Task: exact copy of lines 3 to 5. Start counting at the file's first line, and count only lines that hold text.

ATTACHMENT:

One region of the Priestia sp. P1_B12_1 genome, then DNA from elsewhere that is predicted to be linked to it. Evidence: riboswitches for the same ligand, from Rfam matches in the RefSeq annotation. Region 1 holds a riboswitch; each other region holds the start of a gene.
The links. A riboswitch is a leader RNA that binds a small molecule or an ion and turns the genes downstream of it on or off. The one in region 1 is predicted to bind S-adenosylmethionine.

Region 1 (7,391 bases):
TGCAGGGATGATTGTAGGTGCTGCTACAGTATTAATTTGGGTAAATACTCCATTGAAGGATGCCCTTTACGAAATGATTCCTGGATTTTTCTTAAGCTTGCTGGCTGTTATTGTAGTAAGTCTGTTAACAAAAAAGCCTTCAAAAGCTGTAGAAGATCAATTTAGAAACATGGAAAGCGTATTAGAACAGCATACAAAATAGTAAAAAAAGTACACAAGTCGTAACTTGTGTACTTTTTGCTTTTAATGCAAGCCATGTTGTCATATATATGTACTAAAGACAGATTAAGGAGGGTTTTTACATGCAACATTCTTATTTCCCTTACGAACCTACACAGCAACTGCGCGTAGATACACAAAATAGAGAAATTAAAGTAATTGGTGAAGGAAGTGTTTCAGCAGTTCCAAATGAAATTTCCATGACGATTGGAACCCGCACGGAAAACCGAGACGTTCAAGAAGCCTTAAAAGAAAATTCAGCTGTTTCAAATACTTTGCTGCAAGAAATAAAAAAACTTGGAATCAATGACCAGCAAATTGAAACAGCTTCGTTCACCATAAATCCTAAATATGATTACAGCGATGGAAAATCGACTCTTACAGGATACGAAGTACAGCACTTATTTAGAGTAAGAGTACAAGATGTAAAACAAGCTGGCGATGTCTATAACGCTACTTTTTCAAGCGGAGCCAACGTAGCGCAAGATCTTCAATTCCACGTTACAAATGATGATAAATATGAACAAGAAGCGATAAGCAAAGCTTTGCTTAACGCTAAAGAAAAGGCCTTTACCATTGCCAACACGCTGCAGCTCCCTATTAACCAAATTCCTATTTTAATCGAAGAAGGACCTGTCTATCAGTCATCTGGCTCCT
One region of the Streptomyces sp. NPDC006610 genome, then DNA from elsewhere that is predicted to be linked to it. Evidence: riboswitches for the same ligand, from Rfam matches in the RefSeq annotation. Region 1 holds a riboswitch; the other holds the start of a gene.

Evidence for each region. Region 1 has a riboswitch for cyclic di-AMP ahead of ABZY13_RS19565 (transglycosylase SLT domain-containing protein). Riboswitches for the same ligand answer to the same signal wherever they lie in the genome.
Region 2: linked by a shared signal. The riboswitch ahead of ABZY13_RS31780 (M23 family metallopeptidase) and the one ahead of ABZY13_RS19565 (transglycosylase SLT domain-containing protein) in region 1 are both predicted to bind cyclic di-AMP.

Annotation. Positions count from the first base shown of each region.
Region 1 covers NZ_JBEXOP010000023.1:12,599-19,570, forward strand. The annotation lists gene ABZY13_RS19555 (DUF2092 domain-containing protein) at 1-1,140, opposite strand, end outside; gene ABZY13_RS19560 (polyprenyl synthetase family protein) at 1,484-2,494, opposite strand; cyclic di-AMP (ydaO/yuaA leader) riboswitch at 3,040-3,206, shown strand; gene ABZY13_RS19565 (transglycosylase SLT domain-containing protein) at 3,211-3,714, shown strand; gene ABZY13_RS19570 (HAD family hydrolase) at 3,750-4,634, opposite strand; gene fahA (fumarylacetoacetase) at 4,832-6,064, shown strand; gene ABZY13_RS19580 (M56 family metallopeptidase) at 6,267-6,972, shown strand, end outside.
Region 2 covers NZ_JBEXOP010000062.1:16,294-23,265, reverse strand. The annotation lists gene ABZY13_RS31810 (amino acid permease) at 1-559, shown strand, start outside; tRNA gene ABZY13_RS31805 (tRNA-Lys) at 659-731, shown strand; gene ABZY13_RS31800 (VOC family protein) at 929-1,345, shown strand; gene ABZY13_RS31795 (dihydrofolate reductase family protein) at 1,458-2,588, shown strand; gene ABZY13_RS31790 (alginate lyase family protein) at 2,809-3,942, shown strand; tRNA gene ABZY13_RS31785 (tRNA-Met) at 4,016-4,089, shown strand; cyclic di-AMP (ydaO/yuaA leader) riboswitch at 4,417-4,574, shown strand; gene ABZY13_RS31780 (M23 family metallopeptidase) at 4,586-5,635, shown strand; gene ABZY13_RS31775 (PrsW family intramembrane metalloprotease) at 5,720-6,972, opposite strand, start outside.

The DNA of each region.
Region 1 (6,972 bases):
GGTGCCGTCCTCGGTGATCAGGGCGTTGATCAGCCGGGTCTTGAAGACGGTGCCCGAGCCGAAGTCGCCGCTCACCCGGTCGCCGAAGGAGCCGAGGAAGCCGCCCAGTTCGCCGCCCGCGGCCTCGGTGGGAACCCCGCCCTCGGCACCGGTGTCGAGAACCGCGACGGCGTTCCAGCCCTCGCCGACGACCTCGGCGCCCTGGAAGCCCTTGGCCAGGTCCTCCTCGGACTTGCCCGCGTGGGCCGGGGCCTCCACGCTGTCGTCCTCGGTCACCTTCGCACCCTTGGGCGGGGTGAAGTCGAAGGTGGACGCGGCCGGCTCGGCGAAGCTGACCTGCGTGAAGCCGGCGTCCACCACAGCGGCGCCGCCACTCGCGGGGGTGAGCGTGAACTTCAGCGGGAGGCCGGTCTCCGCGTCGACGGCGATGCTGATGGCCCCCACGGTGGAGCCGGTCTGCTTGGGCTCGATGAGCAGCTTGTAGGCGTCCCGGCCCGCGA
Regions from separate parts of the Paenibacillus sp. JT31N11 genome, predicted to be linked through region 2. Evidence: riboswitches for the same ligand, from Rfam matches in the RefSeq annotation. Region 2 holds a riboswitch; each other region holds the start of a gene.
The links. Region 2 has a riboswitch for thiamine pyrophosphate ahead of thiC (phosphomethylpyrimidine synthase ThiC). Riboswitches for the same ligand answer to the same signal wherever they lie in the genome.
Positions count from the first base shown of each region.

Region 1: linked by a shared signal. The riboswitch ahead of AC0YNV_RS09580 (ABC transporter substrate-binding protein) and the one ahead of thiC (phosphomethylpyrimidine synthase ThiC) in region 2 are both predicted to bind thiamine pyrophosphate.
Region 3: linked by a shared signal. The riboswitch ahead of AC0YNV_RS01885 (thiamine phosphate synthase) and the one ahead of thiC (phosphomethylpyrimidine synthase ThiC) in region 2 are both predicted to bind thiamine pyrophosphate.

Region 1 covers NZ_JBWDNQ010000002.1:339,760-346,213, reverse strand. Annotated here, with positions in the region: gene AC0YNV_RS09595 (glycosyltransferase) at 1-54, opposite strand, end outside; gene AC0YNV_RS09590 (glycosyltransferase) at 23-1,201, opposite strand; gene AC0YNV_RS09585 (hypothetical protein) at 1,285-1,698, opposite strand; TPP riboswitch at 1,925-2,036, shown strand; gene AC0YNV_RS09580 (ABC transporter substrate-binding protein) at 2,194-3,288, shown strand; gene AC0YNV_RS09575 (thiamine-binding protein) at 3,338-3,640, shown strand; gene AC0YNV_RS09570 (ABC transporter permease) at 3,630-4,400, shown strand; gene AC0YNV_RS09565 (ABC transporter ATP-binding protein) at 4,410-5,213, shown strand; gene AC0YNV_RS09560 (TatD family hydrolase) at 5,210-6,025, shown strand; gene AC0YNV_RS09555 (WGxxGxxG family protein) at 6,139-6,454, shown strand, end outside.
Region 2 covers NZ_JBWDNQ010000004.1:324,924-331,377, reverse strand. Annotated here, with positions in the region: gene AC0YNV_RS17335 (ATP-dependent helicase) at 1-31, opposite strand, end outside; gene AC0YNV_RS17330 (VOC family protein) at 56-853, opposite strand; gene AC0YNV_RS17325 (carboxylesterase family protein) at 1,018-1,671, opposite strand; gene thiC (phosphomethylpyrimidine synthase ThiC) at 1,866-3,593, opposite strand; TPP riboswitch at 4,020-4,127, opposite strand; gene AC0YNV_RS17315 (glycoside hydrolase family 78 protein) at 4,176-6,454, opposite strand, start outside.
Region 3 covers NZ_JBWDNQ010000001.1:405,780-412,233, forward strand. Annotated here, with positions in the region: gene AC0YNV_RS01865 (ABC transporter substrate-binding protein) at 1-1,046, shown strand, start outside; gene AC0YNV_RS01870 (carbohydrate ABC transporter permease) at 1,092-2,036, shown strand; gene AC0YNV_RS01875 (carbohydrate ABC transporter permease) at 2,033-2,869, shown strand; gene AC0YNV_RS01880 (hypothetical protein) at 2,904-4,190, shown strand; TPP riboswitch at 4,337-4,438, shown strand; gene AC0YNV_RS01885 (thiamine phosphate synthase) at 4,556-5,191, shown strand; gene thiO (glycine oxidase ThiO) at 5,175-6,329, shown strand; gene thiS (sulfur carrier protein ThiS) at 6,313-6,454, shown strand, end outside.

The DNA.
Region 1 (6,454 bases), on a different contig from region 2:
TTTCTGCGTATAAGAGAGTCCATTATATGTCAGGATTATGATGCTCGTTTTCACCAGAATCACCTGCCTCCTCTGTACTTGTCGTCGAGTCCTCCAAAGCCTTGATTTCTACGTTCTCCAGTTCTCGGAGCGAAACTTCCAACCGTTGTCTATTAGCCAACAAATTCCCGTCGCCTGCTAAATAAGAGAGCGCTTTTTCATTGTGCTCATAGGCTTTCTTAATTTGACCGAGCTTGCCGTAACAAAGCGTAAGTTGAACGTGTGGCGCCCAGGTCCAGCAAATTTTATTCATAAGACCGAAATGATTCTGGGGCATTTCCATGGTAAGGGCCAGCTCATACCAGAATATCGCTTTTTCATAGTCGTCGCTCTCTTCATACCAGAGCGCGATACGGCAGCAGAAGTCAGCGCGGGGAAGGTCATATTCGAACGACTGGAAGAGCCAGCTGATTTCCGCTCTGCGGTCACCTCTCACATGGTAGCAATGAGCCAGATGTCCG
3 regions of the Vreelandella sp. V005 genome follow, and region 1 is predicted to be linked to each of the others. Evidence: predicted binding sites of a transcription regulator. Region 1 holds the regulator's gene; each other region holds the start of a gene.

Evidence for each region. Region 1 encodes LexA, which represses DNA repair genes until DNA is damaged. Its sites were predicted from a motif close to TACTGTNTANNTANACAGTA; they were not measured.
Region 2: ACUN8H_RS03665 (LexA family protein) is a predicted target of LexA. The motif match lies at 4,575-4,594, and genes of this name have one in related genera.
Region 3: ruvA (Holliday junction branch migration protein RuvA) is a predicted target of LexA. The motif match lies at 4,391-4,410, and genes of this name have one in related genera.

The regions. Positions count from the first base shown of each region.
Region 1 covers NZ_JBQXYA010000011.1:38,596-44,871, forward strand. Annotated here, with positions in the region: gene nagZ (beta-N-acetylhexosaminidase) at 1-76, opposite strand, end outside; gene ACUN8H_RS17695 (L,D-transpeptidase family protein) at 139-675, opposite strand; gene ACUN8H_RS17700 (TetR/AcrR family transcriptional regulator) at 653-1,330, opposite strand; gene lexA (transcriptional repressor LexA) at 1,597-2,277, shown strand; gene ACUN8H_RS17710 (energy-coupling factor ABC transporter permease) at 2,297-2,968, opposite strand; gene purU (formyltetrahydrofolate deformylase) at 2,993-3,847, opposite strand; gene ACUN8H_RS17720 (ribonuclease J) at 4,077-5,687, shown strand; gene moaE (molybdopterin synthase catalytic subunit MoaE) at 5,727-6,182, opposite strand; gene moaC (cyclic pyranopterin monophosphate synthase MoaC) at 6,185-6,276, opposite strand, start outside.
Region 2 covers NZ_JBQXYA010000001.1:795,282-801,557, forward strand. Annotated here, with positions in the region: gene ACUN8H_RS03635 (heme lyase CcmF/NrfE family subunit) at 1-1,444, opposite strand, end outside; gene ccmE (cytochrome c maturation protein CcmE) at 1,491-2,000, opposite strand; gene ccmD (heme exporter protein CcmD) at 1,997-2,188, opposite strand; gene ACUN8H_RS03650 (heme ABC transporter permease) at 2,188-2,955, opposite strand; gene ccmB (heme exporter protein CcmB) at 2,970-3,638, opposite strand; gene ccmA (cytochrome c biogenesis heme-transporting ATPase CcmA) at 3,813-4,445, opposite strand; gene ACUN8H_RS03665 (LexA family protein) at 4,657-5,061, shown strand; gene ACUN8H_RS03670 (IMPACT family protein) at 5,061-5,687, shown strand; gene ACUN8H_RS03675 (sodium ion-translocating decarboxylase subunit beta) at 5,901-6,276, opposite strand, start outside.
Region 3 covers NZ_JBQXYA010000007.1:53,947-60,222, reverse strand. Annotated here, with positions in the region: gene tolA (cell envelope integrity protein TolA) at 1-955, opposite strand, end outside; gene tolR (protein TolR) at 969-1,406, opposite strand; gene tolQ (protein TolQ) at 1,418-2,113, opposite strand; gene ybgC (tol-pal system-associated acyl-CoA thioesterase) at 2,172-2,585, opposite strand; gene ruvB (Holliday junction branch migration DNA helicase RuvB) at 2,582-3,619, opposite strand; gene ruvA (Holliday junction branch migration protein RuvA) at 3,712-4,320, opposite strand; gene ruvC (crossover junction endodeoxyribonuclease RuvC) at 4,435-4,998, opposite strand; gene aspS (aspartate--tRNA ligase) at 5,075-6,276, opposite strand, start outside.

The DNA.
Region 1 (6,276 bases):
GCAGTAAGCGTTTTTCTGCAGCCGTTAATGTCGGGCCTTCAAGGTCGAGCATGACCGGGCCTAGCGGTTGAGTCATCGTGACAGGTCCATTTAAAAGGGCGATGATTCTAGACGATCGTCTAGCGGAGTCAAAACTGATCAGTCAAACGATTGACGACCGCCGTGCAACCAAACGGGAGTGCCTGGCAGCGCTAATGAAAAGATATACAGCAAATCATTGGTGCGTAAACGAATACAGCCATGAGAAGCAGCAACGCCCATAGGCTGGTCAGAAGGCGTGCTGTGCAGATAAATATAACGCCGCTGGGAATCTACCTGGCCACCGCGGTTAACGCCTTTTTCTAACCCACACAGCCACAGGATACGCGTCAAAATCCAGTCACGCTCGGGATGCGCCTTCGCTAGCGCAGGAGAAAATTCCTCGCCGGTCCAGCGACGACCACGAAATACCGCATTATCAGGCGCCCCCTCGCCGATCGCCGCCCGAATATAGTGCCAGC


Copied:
Region 1 (7,391 bases):
TGCAGGGATGATTGTAGGTGCTGCTACAGTATTAATTTGGGTAAATACTCCATTGAAGGATGCCCTTTACGAAATGATTCCTGGATTTTTCTTAAGCTTGCTGGCTGTTATTGTAGTAAGTCTGTTAACAAAAAAGCCTTCAAAAGCTGTAGAAGATCAATTTAGAAACATGGAAAGCGTATTAGAACAGCATACAAAATAGTAAAAAAAGTACACAAGTCGTAACTTGTGTACTTTTTGCTTTTAATGCAAGCCATGTTGTCATATATATGTACTAAAGACAGATTAAGGAGGGTTTTTACATGCAACATTCTTATTTCCCTTACGAACCTACACAGCAACTGCGCGTAGATACACAAAATAGAGAAATTAAAGTAATTGGTGAAGGAAGTGTTTCAGCAGTTCCAAATGAAATTTCCATGACGATTGGAACCCGCACGGAAAACCGAGACGTTCAAGAAGCCTTAAAAGAAAATTCAGCTGTTTCAAATACTTTGCTGCAAGAAATAAAAAAACTTGGAATCAATGACCAGCAAATTGAAACAGCTTCGTTCACCATAAATCCTAAATATGATTACAGCGATGGAAAATCGACTCTTACAGGATACGAAGTACAGCACTTATTTAGAGTAAGAGTACAAGATGTAAAACAAGCTGGCGATGTCTATAACGCTACTTTTTCAAGCGGAGCCAACGTAGCGCAAGATCTTCAATTCCACGTTACAAATGATGATAAATATGAACAAGAAGCGATAAGCAAAGCTTTGCTTAACGCTAAAGAAAAGGCCTTTACCATTGCCAACACGCTGCAGCTCCCTATTAACCAAATTCCTATTTTAATCGAAGAAGGACCTGTCTATCAGTCATCTGGCTCCT
One region of the Streptomyces sp. NPDC006610 genome, then DNA from elsewhere that is predicted to be linked to it. Evidence: riboswitches for the same ligand, from Rfam matches in the RefSeq annotation. Region 1 holds a riboswitch; the other holds the start of a gene.